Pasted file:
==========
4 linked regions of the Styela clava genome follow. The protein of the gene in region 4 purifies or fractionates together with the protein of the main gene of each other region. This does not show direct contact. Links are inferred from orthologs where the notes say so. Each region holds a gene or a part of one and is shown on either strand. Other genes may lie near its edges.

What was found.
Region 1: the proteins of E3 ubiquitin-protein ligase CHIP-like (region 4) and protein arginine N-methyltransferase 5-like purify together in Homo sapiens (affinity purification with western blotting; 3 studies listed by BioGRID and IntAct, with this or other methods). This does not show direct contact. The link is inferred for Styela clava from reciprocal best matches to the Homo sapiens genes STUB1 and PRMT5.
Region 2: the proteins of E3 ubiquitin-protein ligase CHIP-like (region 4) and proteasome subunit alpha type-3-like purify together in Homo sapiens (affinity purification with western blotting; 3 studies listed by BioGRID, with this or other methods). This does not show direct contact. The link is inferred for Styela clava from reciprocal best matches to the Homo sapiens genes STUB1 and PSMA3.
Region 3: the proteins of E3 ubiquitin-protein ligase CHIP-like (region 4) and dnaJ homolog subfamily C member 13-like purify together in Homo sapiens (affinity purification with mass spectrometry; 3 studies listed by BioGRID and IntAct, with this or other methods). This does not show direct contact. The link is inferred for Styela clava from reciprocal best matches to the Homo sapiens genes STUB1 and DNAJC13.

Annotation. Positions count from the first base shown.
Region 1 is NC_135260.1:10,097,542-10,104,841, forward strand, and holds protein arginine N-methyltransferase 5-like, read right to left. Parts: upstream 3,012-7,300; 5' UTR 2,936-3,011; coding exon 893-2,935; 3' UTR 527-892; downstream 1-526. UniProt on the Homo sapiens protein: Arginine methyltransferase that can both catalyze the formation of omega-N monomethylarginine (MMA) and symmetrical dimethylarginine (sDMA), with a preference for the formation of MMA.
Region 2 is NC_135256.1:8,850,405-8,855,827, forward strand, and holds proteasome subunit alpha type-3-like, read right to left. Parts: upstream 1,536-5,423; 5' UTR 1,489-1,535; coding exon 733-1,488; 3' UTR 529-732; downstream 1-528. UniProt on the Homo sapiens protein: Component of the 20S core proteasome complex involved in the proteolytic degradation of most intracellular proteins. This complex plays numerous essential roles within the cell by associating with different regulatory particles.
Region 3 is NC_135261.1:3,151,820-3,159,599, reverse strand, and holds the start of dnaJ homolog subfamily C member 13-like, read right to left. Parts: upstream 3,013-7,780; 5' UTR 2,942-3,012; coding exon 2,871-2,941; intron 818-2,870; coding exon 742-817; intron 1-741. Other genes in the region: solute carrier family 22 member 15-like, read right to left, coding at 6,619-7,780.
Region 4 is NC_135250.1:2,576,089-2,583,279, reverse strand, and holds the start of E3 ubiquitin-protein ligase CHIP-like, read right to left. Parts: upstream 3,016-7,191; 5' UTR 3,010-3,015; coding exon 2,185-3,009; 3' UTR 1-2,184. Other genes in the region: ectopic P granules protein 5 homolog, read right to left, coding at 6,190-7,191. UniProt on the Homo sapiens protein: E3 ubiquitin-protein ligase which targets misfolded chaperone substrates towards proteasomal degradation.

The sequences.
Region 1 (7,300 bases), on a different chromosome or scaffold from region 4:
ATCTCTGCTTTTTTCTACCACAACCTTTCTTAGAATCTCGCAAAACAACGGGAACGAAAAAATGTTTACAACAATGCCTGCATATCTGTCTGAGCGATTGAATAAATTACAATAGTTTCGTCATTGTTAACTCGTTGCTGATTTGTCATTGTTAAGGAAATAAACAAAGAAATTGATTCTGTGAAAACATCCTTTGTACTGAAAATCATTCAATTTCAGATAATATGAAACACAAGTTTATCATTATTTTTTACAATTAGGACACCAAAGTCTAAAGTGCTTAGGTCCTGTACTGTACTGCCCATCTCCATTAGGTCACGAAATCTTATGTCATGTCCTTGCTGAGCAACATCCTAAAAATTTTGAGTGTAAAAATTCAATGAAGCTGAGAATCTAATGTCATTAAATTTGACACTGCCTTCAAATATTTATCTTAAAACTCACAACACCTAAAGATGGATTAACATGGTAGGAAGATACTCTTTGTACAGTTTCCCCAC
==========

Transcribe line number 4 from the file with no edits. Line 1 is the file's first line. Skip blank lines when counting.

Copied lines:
Region 2: the proteins of E3 ubiquitin-protein ligase CHIP-like (region 4) and proteasome subunit alpha type-3-like purify together in Homo sapiens (affinity purification with western blotting; 3 studies listed by BioGRID, with this or other methods). This does not show direct contact. The link is inferred for Styela clava from reciprocal best matches to the Homo sapiens genes STUB1 and PSMA3.